Category Archives: Canadian history

Remember/Resist/Redraw #32: Police Surveillance and Democratic Socialism in Cold War Canada

The Graphic History Collective recently released RRR #32, by historian and illustrator Frances Reilly, that looks at police surveillance and democratic socialism in Cold War Canada. In particular, the poster examines RCMP spying and the thirty-five year long covert program, Operation Profunc (PROminent FUNCtionaries of the Communist or Labor Progressive Party) that began in 1948. This program planned to arrest Canadians… Read more »

“We’re bringing picnic baskets, not water beds”: The 40th Anniversary of the Gay Picnic in Moncton, New Brunswick

by Meredith J. Batt On Wednesday, July 1st, 1981, Dominion Day, a group of 250 gays and lesbians met in Centennial Park, in Moncton, New Brunswick. All attending as individuals, some hanging out near the fringes of the park in case any trouble kicked-off, while police officers looked on, surveying the crowd. This gay picnic was the cause of huge… Read more »

Saving Chinatown, 1971 to 2021

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Daniel Ross 2021 has been a difficult year for Chinatowns across Canada. In mid-April, a coalition of community leaders from six cities released a statement calling on the federal government to make it a “national priority” to support Chinatowns struggling with the fallout of the COVID-19 lockdown and a new spike in anti-Asian racism. In both Montreal and Toronto, local… Read more »

Indigenous and Colonial Trackways: A New Historia Nostra Series

By Erin Isaac Roads, hiking trails, rivers, train tracks, or any manner of routes we use to travel often feel like historically benign spaces (at least to me). For myself, driving along the 401 between Kingston and Toronto has inspired more frustration about traffic and “Ontario Drivers” than curiosity about the road’s history. It feels like a space that exists… Read more »

Organizing for Abolition in Toronto: A Conversation with Dr. Beverly Bain

Khaleel Grant’s interview with Dr. Beverly Bain was conducted in March 2021. Bain is a professor of women and gender studies in the Department of Historical Studies at the University of Toronto Mississauga campus. As a Black queer anti-capitalist feminist, Bain has organized in Toronto since the mid-1970s around issues of racist police violence, violence against women, and Black and… Read more »

Unions, Care Home Cartels and the Covid-19 Pandemic in Ontario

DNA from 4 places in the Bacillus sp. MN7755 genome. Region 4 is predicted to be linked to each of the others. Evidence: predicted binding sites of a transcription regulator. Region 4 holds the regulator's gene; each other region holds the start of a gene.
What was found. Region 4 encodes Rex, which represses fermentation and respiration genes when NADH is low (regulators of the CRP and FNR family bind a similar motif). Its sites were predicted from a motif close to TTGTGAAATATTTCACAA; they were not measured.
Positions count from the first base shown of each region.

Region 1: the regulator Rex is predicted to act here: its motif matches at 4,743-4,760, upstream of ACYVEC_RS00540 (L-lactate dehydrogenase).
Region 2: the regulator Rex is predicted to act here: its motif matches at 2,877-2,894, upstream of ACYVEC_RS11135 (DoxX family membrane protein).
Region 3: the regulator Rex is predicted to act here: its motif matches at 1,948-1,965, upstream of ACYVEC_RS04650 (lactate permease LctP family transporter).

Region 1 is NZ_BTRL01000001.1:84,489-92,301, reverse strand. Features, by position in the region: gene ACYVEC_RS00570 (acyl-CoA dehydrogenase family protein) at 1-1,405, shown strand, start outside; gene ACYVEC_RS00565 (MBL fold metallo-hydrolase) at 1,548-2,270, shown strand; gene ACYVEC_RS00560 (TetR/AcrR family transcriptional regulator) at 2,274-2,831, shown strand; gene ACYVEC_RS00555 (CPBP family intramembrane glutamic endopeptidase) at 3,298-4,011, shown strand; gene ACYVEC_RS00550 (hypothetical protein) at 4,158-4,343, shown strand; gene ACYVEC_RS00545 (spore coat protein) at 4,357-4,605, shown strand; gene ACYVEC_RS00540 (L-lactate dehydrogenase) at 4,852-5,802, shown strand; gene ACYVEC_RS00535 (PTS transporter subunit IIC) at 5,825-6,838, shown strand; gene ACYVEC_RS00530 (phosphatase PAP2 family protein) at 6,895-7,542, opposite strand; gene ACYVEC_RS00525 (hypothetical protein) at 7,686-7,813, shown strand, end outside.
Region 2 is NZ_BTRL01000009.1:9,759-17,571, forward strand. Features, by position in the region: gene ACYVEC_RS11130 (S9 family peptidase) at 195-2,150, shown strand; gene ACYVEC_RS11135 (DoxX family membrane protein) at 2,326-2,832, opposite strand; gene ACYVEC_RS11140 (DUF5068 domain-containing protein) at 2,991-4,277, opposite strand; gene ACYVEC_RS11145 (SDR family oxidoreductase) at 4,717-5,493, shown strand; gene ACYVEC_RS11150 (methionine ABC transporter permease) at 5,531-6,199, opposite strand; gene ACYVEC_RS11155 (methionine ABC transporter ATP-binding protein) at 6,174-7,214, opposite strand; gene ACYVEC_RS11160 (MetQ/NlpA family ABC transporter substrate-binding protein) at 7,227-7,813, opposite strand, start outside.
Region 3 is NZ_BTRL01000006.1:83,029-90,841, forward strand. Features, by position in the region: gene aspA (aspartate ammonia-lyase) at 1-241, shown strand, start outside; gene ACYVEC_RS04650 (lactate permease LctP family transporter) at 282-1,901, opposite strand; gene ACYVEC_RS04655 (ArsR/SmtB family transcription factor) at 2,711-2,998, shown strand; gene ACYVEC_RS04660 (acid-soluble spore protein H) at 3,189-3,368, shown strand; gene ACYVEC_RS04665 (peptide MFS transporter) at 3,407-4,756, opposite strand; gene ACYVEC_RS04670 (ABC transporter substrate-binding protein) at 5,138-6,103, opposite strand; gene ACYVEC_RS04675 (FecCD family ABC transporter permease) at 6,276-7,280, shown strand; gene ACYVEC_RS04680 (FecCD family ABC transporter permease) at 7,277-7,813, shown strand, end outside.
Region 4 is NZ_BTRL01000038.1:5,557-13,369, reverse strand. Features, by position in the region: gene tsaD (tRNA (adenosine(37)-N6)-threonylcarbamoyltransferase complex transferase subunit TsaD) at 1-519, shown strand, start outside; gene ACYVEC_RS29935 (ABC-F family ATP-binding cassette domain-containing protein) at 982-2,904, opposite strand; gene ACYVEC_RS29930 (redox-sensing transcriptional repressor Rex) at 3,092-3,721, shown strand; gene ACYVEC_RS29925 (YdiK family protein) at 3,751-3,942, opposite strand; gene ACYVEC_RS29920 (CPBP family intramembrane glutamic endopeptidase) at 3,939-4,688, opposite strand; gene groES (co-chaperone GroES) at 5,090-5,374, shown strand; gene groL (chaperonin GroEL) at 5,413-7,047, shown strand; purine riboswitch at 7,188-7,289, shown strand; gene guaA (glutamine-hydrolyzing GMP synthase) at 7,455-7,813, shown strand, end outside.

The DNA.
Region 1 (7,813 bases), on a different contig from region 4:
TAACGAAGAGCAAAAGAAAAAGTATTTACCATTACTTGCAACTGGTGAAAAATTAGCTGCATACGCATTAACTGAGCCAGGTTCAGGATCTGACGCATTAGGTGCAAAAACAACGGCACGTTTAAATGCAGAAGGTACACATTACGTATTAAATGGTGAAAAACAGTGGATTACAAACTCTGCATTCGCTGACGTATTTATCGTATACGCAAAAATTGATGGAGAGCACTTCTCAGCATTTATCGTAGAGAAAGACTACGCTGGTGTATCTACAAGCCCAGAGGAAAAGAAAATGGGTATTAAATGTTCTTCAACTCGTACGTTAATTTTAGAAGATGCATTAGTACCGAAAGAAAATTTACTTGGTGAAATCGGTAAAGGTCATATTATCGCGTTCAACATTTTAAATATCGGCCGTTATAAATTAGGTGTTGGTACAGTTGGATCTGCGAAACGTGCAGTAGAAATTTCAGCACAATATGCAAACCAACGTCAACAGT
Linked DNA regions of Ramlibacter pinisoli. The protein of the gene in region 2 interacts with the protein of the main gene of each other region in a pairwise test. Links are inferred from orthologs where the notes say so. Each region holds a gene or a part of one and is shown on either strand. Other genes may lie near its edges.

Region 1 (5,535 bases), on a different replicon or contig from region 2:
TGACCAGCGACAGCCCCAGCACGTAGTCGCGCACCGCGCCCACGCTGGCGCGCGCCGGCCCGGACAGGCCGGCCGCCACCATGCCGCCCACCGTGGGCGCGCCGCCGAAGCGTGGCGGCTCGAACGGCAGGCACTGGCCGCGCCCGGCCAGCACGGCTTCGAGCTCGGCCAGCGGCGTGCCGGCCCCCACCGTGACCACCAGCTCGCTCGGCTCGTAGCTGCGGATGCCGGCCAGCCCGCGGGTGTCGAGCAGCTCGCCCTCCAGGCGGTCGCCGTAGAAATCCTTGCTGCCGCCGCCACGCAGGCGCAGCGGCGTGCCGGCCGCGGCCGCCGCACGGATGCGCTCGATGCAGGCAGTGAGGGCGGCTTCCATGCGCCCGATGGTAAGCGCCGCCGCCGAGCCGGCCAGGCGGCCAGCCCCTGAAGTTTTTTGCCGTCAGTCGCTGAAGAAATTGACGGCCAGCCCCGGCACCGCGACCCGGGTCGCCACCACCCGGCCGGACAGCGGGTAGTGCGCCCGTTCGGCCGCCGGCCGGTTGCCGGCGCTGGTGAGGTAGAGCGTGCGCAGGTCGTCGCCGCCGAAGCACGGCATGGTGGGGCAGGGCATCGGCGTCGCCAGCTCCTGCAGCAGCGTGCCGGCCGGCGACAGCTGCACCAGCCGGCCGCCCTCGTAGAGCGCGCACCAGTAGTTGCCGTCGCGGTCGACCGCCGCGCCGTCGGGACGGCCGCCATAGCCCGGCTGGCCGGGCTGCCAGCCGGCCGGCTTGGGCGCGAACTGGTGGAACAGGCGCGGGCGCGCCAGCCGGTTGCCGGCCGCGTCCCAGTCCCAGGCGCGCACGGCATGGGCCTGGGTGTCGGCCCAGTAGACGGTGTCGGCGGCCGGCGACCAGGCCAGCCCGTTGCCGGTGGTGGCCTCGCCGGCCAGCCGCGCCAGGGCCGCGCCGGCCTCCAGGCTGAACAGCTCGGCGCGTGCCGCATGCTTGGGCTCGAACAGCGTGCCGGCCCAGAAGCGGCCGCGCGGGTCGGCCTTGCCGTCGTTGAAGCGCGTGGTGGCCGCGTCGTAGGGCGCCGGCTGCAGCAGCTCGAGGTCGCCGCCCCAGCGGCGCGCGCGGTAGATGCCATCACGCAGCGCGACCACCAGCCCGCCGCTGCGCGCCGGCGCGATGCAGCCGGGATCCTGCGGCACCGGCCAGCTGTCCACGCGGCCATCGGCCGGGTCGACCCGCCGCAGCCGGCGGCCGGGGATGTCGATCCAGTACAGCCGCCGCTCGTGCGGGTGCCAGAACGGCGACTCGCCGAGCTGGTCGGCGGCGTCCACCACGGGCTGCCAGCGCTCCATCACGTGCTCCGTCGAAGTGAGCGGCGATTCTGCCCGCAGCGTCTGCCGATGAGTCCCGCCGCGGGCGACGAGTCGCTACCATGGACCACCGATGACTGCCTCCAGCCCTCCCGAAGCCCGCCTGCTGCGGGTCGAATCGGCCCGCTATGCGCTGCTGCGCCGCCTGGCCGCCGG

This post by Justin Panos is part of the “(In)Security in the Time of COVID-19” series. Read the rest of the series here. From their office on Bay Street, the 2021 LTC Commission has released the latest report that condemns corporate nursing home operations and elected officials for their inaction and lack of leadership during the COVID-19 pandemic. At its… Read more »

Want to Understand Egerton Ryerson? Two School Histories Provide the Context

By Thomas Peace In 1842, at the Dawn settlement near Dresden, Ontario, Josiah Henson built the British American Institute (BAI), a school for peoples who had escaped their enslavement. Five years later, about 75 kilometers from the BAI, on the banks of the Deshkan Ziibiing near London, Methodist missionary Kahkewaquonaby (Peter Jones) – a Mississauga leader from Credit River (western… Read more »

Food First, Then Archives: Precarity and Community Memory

This post by Lilian Radovac and Simon Vickers is part of the “(In)Security in the Time of COVID-19” series. Read the rest of the series here. Alternative Toronto is a DIY digital archive and exhibition space that documents the history of alternative communities in the Greater Toronto Area from 1980 to 1999. As archive director and volunteer coordinator for Alternative… Read more »

The Real Estate State and Housing Insecurity in the Time of Covid-19

This post by Max Mishler is part of the “(In)Security in the Time of COVID-19” series. Read the rest of the series here. Toronto, ON, is the beating heart of Canadian finance capitalism. Global investment banks, mining companies, and consultancy firms dominate the downtown corridor and the Greater Toronto Area (GTA). The city is also home to several professional sports… Read more »

Thinking of Ourselves as Canadians

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Tyler Wentzell Writing shortly after Canadian troops went ashore in Sicily alongside their American and British allies, and Franklin D. Roosevelt, Winston Churchill, and William Lyon Mackenzie King met in Quebec City to discuss Allied strategy, an editorialist in Toronto’s Saturday Night called on Canadians to pursue an agenda of national unity. The writer reasoned that Canada deserved a leading… Read more »